And that has been largely down to the people I met and the encouragement they gave, despite my inflated passion for all things game related. his meant that I was in a position that many of my peers were not - save those who formed our 'case' - and without that, I doubt I'd be where I am today.
As Marillion front man Fish famously sang 'Well, I the streets back in '81...' And oddly that was my soundtrack for my gaming youth, along with Rush and Yes for the most part. The music made me think, it made me need, not just want, more from the world starting with the music. I was not a great scholar, but that was not because of a lack of ability, but rather because I just did not want to connect with those boorish and fashionable types. For me a lurid motley of denim and garish colours told who I was and made a barrier between the mundane and an alternate reality. When I first saw those baggies of Citadel and Ran Partha figures in Hopkinsons toys on 'The Gallery' in Sheffield, and then saw the big glass fronted (and therefore sacred and arcane ) display of what I later found out were games in Beatties on Pinstone Street, that just seemed to 'go' with the music I listened to, the stories I read and because of the seemingly forbidden knowledge they imparted, I craved the life they offered all the more.
I stumbled into my first ( and what will despite what some may think, favourite) Wargames show at the Victoria Hotel in Sheffield. In 1984 it would be this venue that saw me as a seasoned teenage veteran take my first and most treasured painting trophy.
I met the mighty Steve Roberts of SWS who was running a local after school club at Limpsfield School (which with it's liberal and experimental 'community education' and truly handpicked staff played it's own part in developing me) and who introduced the fledgling fantasy obsessed gamer to historical gaming and who for a couple of years took me to and from SWS on Wednesday nights. Steve in turn introduced me to Lloyd Powell who inspired me to take coin for my painting and who got me hooked on my favourite period, the Renaissance (you will note this by my recent acquisition posts) and who was a big brother I never had. In time I met the august and gentlemanly John Armatys and many other older gamers who in varying degrees, coloured and shaped my world view. But, it was the other kids I met - usually at the newly opened Games Workshop - from all over the city and even beyond, who all heard that clarion call to the imaginations of the romantic dreamers of our generation, who escaped from bullying, the mundane and the ever present threat of nuclear armageddon who made it all something more than a 'hobby'. It was for us life, and for some of us would become how we made or way in the world almost 4 decades later.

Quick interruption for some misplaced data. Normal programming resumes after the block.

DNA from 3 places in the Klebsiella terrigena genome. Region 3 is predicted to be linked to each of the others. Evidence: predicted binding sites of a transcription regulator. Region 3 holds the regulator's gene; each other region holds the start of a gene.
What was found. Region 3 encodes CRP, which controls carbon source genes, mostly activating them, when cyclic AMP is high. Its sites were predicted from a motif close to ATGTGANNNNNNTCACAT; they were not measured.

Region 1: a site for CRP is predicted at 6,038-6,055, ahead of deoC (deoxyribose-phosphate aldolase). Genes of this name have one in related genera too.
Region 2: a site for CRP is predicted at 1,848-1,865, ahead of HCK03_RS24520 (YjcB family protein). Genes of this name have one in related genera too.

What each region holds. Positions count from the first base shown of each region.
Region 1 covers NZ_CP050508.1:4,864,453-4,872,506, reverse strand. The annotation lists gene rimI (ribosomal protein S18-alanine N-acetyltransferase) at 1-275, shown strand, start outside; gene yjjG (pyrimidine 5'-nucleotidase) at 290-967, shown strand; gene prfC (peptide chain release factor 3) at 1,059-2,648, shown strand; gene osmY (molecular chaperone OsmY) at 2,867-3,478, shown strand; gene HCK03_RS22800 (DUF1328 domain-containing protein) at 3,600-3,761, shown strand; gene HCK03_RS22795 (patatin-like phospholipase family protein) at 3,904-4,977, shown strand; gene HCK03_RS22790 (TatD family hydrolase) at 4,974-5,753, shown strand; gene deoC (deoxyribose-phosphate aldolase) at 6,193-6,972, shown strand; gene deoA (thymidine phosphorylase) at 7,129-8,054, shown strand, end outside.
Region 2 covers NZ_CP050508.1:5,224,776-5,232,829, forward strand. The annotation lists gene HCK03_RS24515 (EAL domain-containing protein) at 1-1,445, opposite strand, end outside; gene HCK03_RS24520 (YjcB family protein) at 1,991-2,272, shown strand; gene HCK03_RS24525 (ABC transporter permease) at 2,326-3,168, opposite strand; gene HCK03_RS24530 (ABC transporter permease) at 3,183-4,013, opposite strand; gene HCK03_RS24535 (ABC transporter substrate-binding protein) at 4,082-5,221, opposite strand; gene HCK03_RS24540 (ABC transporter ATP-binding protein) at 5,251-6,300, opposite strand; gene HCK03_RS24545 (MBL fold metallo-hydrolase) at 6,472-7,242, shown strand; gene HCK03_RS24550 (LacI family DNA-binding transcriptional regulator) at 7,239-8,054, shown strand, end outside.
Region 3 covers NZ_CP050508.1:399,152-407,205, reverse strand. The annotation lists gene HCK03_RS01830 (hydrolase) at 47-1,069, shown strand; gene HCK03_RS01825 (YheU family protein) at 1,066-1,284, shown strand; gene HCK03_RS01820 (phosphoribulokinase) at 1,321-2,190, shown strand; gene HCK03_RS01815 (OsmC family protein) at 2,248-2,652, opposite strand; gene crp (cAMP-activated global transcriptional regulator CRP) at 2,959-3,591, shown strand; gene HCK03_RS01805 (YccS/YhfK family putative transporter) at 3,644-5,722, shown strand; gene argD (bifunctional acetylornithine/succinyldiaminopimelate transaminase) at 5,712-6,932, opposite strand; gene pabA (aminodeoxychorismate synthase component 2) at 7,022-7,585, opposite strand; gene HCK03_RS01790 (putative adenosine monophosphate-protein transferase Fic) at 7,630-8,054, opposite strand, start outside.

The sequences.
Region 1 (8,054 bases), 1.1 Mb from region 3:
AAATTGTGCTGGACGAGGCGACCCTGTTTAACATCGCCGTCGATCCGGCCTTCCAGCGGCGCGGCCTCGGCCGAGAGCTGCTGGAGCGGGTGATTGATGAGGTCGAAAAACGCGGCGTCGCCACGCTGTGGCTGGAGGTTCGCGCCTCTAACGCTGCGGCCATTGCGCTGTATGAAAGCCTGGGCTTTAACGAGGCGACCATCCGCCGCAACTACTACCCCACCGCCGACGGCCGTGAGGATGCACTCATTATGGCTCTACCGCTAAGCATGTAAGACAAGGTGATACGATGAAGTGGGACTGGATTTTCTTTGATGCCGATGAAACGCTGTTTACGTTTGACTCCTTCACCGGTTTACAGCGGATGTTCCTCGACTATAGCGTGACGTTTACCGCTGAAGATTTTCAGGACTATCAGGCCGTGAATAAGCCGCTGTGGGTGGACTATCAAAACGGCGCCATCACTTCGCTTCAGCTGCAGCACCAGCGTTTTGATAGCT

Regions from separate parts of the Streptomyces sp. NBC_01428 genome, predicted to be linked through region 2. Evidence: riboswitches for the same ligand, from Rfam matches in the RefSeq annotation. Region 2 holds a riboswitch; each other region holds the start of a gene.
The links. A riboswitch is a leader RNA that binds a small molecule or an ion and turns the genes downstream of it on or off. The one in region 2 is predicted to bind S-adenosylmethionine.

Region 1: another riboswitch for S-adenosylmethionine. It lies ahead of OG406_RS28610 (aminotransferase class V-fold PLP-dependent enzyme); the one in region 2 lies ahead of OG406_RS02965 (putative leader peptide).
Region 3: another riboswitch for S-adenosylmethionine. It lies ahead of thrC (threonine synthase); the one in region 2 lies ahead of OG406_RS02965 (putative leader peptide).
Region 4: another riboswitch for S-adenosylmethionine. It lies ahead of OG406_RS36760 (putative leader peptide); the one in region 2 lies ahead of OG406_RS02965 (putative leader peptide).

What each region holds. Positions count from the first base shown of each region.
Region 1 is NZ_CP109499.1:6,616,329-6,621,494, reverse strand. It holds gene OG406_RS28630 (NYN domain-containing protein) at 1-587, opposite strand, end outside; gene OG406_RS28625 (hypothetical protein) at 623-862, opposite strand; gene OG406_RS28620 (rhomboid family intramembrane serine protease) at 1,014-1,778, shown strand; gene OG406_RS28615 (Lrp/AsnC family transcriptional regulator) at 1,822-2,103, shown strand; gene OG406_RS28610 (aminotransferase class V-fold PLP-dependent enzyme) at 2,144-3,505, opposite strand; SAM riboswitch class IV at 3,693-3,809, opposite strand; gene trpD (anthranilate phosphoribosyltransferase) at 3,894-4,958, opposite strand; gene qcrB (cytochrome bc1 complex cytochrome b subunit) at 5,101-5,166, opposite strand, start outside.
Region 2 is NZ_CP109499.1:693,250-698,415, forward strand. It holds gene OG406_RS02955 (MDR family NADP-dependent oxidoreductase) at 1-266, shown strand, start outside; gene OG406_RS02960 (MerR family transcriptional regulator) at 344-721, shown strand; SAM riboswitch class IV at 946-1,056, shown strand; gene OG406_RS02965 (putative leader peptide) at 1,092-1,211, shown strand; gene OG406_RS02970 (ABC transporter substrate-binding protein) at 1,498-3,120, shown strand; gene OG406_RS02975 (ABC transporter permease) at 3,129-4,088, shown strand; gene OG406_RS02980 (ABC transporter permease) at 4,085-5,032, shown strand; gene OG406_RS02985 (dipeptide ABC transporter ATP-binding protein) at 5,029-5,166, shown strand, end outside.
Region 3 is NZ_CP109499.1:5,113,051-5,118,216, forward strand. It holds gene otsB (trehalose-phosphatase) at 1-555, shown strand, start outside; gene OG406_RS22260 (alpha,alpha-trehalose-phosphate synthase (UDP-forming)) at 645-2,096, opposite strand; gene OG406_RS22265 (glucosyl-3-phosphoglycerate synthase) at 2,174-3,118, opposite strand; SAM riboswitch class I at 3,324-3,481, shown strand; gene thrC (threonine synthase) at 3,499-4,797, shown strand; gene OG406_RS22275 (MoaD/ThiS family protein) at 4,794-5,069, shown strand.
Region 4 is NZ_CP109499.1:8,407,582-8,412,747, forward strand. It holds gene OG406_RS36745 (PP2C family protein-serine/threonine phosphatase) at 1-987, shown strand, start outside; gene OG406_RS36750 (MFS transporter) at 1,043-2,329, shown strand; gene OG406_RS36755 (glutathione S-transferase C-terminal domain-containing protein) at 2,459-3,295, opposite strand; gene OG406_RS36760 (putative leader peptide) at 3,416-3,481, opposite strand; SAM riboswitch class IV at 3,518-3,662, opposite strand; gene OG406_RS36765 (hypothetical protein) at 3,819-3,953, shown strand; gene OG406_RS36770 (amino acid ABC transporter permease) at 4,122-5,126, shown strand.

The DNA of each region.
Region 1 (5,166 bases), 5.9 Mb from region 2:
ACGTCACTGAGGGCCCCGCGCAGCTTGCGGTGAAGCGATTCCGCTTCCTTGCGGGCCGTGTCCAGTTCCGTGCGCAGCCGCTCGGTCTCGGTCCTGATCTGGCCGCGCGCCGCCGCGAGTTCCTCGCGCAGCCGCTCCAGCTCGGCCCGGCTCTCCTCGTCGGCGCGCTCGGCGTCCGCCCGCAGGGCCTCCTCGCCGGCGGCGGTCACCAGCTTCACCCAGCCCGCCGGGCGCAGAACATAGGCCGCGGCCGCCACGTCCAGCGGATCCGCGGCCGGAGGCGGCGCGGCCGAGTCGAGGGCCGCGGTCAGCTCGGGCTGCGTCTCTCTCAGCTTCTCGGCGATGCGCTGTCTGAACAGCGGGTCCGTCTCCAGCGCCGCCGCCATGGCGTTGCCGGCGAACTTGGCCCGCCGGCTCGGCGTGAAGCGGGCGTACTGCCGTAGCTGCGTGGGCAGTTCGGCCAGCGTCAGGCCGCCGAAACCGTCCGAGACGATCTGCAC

Roger Smith, Mark Bamford, Martin Lightowler, Darren Ashmore,, Steve Smith, Richard Lindley, Josh, Matt and Andy Griffiths, Keith Rhodes, Martin Flower, Lee, Snitch Hobson , Craig Beatson. Later there came Ian Plummer, Shaun Hovers, Shaun Exelby, Adrian Dyson, Paul Green, Paul Stephens, Pete White, Adrian B and Mick Parkin as I gamed at Sheffield Runelords, Sheffield Polytechnic, University of Sheffield and the houses of those friends I'd made, so that 6 and sometimes 7 days or nights per week, I was actively gaming and without realising it, growing in knowledge and confidence as I traversed the U.K for whole weekends, unlike any of those grey faced sport obsessed 'cool kids' at my school.
To be fair I did have two friends who would game with me at lunchtimes at school in the shape of Craig Stainrod and Alan Staniforth, and a good friend who I did not know was into gaming but who many years later was the best man at my wedding named Ian Hill, who is a gentleman and scholar in the truest sense.
In the late 80s I met up with Ian as I found the joys and woes of the Goth subculture and through him met Andy Needham, a fanatical Napoleonic enthusiast, who remains along with Ian and my own dear wife, Kayte, (the memsahib as she is often referred to) the only connection to my Goth past, during which time many of the friends previously named, became strangers for a while - and in some cases forever.